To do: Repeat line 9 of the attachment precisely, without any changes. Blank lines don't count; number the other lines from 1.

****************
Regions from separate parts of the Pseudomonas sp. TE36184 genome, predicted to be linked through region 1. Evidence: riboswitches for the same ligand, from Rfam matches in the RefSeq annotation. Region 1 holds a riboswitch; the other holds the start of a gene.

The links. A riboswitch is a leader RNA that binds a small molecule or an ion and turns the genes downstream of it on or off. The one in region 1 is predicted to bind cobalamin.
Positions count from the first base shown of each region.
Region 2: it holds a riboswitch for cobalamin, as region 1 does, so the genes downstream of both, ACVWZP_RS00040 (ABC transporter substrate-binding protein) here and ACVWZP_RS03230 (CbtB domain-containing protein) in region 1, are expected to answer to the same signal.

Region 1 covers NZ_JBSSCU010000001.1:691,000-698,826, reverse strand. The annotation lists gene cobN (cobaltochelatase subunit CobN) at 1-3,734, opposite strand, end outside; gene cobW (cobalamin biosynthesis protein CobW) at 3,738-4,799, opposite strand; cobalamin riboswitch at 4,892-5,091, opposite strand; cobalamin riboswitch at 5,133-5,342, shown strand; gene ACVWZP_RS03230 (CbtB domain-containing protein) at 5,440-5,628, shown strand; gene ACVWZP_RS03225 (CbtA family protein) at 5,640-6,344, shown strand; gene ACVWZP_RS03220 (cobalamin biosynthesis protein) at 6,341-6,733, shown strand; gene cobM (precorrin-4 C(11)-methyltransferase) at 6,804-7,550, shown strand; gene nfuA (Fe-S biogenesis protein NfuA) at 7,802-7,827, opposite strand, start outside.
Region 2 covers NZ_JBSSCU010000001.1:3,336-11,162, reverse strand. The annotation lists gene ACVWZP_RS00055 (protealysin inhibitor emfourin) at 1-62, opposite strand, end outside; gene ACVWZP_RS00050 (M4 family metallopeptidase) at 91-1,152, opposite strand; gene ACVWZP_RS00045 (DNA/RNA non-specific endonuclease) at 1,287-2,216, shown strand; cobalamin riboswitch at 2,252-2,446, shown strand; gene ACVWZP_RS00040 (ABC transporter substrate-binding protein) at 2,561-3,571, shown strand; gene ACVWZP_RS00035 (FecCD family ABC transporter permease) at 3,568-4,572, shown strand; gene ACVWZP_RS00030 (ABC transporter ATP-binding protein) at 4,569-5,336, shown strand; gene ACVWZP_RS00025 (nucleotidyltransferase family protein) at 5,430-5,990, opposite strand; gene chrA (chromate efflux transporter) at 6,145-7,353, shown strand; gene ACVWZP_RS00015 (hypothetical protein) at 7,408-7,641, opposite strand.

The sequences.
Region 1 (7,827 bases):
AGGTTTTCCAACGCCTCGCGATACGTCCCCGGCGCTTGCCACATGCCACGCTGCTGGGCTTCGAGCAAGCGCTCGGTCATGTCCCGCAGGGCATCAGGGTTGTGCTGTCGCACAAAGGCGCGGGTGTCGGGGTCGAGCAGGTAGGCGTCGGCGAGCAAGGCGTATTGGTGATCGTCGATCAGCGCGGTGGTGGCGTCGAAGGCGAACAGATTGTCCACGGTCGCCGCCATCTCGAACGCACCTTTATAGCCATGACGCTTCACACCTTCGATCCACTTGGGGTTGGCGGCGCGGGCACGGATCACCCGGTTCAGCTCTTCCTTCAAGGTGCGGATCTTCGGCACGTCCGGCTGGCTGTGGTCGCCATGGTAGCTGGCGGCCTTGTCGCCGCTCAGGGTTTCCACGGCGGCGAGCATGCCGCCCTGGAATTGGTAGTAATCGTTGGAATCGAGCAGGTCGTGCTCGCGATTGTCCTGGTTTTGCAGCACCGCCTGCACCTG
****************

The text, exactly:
AGGTTTTCCAACGCCTCGCGATACGTCCCCGGCGCTTGCCACATGCCACGCTGCTGGGCTTCGAGCAAGCGCTCGGTCATGTCCCGCAGGGCATCAGGGTTGTGCTGTCGCACAAAGGCGCGGGTGTCGGGGTCGAGCAGGTAGGCGTCGGCGAGCAAGGCGTATTGGTGATCGTCGATCAGCGCGGTGGTGGCGTCGAAGGCGAACAGATTGTCCACGGTCGCCGCCATCTCGAACGCACCTTTATAGCCATGACGCTTCACACCTTCGATCCACTTGGGGTTGGCGGCGCGGGCACGGATCACCCGGTTCAGCTCTTCCTTCAAGGTGCGGATCTTCGGCACGTCCGGCTGGCTGTGGTCGCCATGGTAGCTGGCGGCCTTGTCGCCGCTCAGGGTTTCCACGGCGGCGAGCATGCCGCCCTGGAATTGGTAGTAATCGTTGGAATCGAGCAGGTCGTGCTCGCGATTGTCCTGGTTTTGCAGCACCGCCTGCACCTG